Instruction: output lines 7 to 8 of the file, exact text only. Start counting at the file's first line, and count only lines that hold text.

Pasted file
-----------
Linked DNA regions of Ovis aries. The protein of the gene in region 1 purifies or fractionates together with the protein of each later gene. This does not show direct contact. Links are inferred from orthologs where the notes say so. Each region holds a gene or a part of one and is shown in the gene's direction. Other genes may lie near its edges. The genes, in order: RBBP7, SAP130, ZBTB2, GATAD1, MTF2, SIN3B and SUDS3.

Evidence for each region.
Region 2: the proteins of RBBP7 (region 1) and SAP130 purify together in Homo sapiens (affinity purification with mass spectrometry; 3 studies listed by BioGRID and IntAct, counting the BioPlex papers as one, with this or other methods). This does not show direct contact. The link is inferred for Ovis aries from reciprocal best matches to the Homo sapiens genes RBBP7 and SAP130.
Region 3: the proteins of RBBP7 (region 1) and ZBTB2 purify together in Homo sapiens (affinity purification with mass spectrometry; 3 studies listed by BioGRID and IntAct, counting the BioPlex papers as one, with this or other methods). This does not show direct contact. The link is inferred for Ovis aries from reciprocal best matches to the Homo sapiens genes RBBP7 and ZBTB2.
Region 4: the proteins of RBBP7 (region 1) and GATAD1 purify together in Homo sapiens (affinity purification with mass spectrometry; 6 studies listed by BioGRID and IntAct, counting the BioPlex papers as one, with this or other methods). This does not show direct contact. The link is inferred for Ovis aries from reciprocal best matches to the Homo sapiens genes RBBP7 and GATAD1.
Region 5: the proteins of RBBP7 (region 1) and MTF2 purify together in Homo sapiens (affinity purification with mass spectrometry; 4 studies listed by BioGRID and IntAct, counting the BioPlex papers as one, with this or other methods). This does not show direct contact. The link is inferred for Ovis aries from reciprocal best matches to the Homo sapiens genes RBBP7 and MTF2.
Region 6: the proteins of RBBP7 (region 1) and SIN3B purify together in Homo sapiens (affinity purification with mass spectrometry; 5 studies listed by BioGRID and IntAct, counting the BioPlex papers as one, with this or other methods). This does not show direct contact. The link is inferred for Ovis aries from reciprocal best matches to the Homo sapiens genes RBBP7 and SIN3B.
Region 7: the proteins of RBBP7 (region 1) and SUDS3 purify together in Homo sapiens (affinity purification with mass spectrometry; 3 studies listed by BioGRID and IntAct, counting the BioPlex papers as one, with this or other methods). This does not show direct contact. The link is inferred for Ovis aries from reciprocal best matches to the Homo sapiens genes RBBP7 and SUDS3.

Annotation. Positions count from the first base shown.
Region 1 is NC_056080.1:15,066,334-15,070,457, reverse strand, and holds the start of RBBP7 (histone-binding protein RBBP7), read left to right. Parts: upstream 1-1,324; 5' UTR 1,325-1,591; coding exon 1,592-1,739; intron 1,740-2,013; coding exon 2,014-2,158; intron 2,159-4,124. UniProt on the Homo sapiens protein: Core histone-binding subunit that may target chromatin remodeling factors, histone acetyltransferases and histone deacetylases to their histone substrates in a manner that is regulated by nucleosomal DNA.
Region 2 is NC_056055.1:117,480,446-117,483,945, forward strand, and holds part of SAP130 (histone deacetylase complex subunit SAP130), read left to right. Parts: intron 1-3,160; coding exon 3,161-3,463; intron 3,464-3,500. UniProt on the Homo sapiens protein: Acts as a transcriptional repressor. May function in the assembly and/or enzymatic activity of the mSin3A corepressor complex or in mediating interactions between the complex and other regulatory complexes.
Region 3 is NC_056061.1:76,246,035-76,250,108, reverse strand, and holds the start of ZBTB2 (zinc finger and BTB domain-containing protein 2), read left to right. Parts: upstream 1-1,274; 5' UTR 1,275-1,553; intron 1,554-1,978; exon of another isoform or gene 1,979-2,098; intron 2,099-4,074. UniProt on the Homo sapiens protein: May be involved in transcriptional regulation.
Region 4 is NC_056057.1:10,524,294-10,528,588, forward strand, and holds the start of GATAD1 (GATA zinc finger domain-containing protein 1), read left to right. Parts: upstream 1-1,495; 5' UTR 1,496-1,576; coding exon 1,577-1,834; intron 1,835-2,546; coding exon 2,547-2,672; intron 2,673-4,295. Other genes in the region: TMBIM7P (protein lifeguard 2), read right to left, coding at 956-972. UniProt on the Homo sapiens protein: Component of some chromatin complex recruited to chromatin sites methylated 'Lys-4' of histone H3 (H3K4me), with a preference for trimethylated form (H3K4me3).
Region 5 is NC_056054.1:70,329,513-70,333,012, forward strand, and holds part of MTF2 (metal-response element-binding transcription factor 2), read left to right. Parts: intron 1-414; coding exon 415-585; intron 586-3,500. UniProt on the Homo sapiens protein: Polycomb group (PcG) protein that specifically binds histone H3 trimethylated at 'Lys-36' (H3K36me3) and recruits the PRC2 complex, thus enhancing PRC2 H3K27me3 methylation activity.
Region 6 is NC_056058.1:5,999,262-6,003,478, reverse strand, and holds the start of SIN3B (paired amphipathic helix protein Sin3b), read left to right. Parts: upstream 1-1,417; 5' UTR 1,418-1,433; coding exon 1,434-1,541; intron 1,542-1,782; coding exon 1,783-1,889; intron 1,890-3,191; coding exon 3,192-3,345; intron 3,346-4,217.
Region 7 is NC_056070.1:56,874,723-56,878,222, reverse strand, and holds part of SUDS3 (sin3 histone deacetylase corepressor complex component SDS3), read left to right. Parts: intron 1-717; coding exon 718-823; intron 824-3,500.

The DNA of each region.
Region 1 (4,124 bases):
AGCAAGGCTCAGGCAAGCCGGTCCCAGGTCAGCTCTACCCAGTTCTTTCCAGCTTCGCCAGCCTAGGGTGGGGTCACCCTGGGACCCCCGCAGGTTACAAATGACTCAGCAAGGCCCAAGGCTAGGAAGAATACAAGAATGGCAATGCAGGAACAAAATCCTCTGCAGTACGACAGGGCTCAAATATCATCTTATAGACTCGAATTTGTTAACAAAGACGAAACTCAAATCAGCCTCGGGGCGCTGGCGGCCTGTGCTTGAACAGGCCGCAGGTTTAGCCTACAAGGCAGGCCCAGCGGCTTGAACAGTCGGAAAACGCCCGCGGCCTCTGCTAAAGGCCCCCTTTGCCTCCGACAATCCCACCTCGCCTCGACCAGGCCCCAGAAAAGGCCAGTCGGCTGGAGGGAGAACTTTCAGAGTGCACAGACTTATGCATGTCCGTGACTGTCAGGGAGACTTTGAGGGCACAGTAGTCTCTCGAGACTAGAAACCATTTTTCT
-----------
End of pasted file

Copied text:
Region 6: the proteins of RBBP7 (region 1) and SIN3B purify together in Homo sapiens (affinity purification with mass spectrometry; 5 studies listed by BioGRID and IntAct, counting the BioPlex papers as one, with this or other methods). This does not show direct contact. The link is inferred for Ovis aries from reciprocal best matches to the Homo sapiens genes RBBP7 and SIN3B.
Region 7: the proteins of RBBP7 (region 1) and SUDS3 purify together in Homo sapiens (affinity purification with mass spectrometry; 3 studies listed by BioGRID and IntAct, counting the BioPlex papers as one, with this or other methods). This does not show direct contact. The link is inferred for Ovis aries from reciprocal best matches to the Homo sapiens genes RBBP7 and SUDS3.